Oil price fall inflicts more losses to Iran than oil embargo
Baku, Azerbaijan, March 28
By Umid Niayesh, Dalga Khatinoglu - Trend:
Iran has lost more revenues from sharp fall in crude oil prices since 2013 than the entire loss under the crude oil embargo since 2008, Fereydoun Barkeshli, former general manager at National Iranian Oil Company (NIOC) in OPEC and international affairs, told Trend March 28.
This would mean that from business point of view, Iran should welcome every opportunity, including an output freeze, if there is enough indications that Saudi Arabia and Russia are willing to help coordinate market balance, he added.
While 11 of OPEC's 13 members, which produce a half of the global oil, say they will attend oil production freeze talks next month in Doha, Iran and Libya have rejected to participate in this issue.
In February, Russia and OPEC's major oil producers, including Saudi Arabia, agreed to freeze oil production at the January levels.
Iran aims to produce four million barrels of oil per day. It suffered a severe decline in oil exports due to sanctions. Before the sanctions, the country used to export 2.3 million barrels of oil per day, but it could export only one million barrels per day up to January when the sanctions were lifted.
"I consider the Qatar meeting of major OPEC and non-OPEC ministers a major breakthrough, very much in line with OPEC tradition and style of shaping up and engineering international oil market," said Barkeshli, adding that in fact OPEC hadn't made such a gesture for years due to the fact that market somehow automatically balanced itself and that geopolitical factors de-linked themselves from oil market fundamentals.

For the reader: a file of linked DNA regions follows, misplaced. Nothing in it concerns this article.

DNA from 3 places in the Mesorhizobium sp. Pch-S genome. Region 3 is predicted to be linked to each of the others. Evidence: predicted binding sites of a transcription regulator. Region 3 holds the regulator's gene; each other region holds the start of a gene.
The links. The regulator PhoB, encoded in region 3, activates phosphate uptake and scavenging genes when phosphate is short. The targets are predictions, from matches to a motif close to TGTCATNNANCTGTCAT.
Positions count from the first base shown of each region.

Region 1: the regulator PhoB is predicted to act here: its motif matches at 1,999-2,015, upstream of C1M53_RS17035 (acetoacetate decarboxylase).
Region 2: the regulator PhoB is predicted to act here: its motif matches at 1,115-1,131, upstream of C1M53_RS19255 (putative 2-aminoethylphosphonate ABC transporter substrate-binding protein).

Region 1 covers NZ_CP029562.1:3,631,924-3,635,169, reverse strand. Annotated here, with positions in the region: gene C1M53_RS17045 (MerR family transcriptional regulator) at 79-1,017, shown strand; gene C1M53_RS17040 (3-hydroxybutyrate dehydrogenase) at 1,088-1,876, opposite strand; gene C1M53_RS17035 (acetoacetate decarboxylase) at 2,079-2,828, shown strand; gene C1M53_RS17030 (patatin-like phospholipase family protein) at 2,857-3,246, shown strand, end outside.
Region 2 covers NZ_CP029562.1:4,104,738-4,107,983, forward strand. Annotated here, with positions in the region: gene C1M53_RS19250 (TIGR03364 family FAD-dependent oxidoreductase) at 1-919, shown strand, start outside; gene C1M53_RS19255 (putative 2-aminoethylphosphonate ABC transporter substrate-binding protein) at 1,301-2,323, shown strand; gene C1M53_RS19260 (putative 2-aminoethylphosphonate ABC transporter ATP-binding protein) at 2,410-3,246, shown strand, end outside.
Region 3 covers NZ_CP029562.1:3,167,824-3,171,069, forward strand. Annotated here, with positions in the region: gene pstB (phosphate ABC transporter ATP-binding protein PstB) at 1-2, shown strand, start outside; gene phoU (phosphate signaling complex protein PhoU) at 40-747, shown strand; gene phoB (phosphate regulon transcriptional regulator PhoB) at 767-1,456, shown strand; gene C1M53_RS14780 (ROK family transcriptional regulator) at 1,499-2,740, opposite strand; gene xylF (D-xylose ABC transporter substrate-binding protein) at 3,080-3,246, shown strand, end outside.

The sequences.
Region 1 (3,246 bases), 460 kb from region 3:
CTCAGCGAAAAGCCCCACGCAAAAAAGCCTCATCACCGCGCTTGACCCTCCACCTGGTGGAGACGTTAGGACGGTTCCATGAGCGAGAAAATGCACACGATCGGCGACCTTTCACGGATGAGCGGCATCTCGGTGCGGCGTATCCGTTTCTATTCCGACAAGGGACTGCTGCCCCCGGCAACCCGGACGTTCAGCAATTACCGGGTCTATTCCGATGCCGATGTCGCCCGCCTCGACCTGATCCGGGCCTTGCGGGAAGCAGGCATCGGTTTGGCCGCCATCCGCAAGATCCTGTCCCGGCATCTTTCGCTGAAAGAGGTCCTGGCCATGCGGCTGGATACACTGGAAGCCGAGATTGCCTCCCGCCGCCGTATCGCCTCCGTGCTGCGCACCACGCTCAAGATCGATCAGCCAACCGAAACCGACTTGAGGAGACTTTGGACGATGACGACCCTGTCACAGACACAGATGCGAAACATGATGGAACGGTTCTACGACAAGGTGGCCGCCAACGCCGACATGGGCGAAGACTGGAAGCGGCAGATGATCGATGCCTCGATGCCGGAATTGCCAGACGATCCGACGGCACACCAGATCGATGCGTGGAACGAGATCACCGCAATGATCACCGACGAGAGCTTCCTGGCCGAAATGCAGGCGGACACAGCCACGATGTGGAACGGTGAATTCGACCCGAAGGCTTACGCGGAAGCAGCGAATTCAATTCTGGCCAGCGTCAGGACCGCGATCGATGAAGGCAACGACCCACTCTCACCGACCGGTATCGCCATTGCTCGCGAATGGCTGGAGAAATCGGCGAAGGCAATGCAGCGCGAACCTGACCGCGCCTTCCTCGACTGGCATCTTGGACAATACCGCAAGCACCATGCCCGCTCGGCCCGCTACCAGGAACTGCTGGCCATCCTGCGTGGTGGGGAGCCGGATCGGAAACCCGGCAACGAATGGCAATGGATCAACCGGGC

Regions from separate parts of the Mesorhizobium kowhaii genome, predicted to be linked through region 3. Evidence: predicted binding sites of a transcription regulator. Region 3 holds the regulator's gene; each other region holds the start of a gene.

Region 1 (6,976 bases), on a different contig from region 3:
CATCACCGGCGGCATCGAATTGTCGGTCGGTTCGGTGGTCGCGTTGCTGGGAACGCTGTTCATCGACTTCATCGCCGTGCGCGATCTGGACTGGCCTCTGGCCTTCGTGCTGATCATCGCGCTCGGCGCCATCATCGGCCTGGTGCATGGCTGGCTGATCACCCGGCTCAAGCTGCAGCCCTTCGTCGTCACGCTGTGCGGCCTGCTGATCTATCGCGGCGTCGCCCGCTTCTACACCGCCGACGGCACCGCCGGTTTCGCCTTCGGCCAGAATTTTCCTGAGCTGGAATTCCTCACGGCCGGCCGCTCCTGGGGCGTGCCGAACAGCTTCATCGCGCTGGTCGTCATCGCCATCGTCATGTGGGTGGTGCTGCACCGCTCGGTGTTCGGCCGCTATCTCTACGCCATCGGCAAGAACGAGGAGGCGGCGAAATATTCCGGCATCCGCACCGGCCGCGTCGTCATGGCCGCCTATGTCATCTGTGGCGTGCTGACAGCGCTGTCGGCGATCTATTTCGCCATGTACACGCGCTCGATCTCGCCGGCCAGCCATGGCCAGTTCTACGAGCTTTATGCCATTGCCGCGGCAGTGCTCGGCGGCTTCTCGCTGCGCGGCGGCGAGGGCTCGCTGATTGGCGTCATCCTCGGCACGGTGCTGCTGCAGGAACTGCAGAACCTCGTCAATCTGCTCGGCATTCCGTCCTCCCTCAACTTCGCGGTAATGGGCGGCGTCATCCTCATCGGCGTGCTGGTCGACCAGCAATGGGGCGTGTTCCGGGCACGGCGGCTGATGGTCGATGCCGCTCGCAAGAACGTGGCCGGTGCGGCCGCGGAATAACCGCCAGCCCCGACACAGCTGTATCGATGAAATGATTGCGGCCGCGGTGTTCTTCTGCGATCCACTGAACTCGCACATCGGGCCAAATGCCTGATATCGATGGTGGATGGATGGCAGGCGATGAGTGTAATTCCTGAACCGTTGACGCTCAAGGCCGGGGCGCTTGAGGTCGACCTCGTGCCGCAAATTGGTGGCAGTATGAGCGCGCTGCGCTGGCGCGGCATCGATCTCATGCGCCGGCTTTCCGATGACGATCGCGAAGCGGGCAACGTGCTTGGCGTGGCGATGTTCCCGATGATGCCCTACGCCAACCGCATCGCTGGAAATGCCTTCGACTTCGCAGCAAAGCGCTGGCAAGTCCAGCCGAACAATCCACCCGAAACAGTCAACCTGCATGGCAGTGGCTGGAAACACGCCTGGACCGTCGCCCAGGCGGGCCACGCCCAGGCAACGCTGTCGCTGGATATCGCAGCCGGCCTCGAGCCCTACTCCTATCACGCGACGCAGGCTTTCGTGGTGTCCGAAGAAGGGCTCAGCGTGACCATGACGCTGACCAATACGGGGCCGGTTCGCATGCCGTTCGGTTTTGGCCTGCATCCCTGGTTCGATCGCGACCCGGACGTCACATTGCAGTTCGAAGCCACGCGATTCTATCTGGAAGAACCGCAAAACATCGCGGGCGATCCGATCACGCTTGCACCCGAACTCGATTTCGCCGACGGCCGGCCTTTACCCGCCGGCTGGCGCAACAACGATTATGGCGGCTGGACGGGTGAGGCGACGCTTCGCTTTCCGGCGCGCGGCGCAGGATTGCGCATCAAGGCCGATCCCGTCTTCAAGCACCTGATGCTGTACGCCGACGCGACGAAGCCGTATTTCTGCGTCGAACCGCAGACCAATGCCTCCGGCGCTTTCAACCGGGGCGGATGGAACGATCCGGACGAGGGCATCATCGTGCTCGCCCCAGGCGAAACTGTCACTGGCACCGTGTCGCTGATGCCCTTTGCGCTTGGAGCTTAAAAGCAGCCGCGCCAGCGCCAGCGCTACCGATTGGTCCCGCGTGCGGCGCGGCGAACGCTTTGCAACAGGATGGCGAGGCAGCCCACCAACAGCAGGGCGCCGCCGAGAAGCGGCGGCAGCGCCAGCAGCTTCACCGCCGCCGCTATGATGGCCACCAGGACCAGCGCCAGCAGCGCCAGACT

"In fact, I personally watch the market with some excitement since it reminds me of the 1980s and 1990s when OPEC style was very much in place," he said.
However, this time the situation around the market is even more complicated due to the emergence of Russia and the shale oil, noted Barkeshli.
"OPEC and Russia, in fact, never looked eye to eye when it came to cutting production, though Russian delegates politely attended some OPEC conferences and gave indications of cooperation without giving up a single barrel to support market stability," he reminded.
"Freeze for freeze is a good start. It is true that neither Saudi Arabia nor Russia have much more to add to the market, but the gesture is positive and in OPEC tradition of reaching consensus one step at a time," said Barkeshli.
As for the upcoming Qatar summit, he said crude oil producers are welcome to attend, but there is no formal invitation, adding that Iran will certainly be the last producer to welcome participation in the meeting.
"Iran has been forced out of the market for some years and all other producers supplied [the crude] at full force," he added.
Barkeshli further explained that in the past when a country was deprived of its production quota it was supposed to pass its quota to another member as a quota loan.
"That meant that once a member was able to return to the market, it would get back its production quota. Of course, unfortunately OPEC gave up its quota policy back in 2012, but no producer expects Iran to freeze its crude production at current level," he said.
Barkeshli added that there are currently 1.23 billion barrels of idle crude oil in the market and over four millions barrels of excess daily production of crude oil is supplied to the market.
"In fact, I believe that even the current bellow $40 per barrel crude oil prices are supported by geopolitical factors mainly in the Middle East," he said.